By Attorney Chris Strohbehn

Someone who is injured because of another person’s negligence may be able to pursue compensation through a personal injury lawsuit. There are various types of damages that a victim can receive compensation for, such as injuries that occurred and property that was damaged in the accident. However, it is important to follow the correct legal procedures in these types of cases. One type of situation in which a person may be able to pursue compensation from a property owner involves injuries that occurred because of inadequate security.

What Is Considered Adequate Security?

Adequate security varies from place to place. Some examples of the measures that a property owner should take to protect people’s safety include providing appropriate lighting, functioning locks, security patrols when necessary, and wet-floor signs. These means of security can help protect consumers of businesses as well as employees. Wisconsin statute 101.11 specifies an employer’s duty to furnish a safe place of employment. Under this law, employers shall protect the “life, health, safety, and welfare of such employees and frequenters.” This also forbids employers from requiring or allowing any employee to work in a place that is unsafe. 

This particular statute focuses on employer requirements. However, the requirement to provide adequate security may affect both employees and customers. Employers should follow local codes and regulations to ensure the safety of anyone who enters their business.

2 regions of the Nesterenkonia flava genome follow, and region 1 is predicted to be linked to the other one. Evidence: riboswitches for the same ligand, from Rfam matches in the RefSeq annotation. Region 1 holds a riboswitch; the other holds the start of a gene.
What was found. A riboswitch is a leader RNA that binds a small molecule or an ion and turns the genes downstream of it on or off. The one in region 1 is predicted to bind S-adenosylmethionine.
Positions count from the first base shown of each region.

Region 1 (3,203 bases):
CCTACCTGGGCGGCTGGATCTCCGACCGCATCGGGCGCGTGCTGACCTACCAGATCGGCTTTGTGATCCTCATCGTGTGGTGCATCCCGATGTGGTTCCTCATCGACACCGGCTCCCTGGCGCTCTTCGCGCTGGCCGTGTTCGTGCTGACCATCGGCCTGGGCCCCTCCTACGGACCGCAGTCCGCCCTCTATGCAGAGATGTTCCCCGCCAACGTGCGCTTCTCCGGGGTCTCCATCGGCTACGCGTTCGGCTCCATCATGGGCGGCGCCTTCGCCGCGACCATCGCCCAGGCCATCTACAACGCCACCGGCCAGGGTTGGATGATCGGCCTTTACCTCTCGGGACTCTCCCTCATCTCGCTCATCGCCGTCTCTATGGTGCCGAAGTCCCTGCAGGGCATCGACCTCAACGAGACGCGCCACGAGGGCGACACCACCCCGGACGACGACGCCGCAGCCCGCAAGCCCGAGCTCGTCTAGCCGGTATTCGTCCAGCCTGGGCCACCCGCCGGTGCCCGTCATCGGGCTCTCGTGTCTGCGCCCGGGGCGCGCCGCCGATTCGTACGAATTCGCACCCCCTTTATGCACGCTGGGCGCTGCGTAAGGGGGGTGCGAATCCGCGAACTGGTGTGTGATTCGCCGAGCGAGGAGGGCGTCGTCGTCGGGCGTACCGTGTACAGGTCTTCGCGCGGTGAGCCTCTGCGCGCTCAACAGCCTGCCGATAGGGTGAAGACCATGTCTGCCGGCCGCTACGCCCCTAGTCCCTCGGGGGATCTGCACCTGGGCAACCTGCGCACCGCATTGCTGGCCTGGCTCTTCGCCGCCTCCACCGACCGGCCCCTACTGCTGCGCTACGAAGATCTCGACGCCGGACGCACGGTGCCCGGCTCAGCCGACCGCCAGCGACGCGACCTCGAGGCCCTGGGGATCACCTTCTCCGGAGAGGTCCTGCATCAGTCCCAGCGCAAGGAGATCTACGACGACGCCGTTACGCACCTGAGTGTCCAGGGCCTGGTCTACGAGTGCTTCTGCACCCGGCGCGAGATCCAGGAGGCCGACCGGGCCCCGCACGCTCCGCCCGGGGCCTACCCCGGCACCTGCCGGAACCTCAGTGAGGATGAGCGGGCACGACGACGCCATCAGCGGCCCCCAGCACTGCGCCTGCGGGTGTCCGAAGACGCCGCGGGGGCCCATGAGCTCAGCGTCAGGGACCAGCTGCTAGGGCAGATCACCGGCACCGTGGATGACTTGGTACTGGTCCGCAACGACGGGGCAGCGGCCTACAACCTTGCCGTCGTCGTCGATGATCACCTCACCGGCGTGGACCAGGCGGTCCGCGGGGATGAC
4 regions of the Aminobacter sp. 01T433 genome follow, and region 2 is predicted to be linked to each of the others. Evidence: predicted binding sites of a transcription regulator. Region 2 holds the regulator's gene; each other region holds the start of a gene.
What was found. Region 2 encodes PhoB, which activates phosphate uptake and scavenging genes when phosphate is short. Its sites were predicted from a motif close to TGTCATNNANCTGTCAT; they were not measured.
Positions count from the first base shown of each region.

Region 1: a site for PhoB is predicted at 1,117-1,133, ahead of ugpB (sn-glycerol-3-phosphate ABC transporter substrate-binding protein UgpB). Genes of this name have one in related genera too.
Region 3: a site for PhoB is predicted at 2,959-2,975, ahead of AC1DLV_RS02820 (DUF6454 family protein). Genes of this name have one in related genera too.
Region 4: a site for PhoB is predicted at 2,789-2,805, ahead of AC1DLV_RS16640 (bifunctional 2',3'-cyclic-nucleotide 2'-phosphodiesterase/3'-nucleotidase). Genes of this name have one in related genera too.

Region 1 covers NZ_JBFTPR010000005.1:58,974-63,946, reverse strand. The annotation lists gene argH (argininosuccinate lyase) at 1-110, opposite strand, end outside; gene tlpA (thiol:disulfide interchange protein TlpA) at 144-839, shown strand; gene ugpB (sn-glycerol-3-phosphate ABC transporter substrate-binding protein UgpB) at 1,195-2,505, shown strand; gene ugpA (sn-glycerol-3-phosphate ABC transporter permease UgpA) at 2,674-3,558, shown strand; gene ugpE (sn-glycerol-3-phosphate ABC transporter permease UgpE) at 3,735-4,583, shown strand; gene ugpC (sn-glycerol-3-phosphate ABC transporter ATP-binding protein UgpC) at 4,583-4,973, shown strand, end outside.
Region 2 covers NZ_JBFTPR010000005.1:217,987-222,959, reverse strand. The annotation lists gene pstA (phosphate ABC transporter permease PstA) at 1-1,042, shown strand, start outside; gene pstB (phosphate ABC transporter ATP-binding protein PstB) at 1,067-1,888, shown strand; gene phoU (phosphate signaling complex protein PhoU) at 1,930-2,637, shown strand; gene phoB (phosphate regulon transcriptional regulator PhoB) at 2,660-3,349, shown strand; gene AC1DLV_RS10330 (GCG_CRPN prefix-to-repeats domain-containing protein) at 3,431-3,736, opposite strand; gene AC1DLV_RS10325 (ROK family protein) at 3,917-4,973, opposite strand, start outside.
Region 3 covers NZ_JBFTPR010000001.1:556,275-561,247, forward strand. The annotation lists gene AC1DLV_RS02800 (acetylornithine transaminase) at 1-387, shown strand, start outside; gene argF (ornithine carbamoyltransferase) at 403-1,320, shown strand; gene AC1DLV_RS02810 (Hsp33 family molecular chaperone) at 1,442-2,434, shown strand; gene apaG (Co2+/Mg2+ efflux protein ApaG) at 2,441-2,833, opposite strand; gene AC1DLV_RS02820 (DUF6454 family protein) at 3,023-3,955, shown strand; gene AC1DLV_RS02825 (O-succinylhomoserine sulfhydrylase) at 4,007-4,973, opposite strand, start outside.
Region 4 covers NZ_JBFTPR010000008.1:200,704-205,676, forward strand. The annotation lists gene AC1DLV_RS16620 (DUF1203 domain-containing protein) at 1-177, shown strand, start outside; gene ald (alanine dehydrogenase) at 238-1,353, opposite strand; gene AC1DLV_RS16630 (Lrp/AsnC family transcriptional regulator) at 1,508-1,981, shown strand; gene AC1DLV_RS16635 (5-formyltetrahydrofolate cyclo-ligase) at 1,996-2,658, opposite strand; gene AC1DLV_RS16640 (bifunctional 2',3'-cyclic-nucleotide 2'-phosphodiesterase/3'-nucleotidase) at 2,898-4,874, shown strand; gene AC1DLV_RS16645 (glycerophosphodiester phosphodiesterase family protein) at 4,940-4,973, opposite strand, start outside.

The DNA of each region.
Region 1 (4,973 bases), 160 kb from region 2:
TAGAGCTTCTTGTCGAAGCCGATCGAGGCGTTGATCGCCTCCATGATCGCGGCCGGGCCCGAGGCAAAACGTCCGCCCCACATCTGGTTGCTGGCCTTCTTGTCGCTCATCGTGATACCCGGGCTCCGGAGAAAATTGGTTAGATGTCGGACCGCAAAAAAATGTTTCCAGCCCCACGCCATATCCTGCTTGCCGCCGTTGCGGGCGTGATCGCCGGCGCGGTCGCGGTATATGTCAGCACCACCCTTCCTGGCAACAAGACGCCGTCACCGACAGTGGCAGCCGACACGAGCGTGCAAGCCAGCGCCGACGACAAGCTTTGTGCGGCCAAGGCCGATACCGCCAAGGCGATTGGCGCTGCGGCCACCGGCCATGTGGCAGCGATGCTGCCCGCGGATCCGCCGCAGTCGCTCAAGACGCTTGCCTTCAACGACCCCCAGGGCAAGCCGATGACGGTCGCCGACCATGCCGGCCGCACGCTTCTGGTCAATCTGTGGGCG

What Are the Statutes of Limitations in Wisconsin?

Much like any other case, there is a time period known as the “statute of limitations” that acts as an expiration date for reporting an injury and being eligible for compensation. An action to recover damages for injuries or death “by the wrongful act, neglect, or default of another” must be commenced within three years. 

What Must a Wisconsin Personal Injury Attorney Prove?

An experienced personal injury attorney can ensure that the proper steps are followed to demonstrate that a negligent property owner is liable for a person’s injuries. In these cases, they can demonstrate that:

  1. The defendant owed the plaintiff a duty of care that the defendant breached by failing to provide an adequate level of safety.
  2. The plaintiff suffered damages due to the defendant’s disregard for safety.

At Gimbel, Reilly, Guerin & Brown LLP, our personal injury attorneys have experience with all forms of injury cases, from broken bones to fatalities. If you have been injured because of the negligence of a property owner, contact our Milwaukee personal injury attorneys at 414-271-1440 for assistance. 


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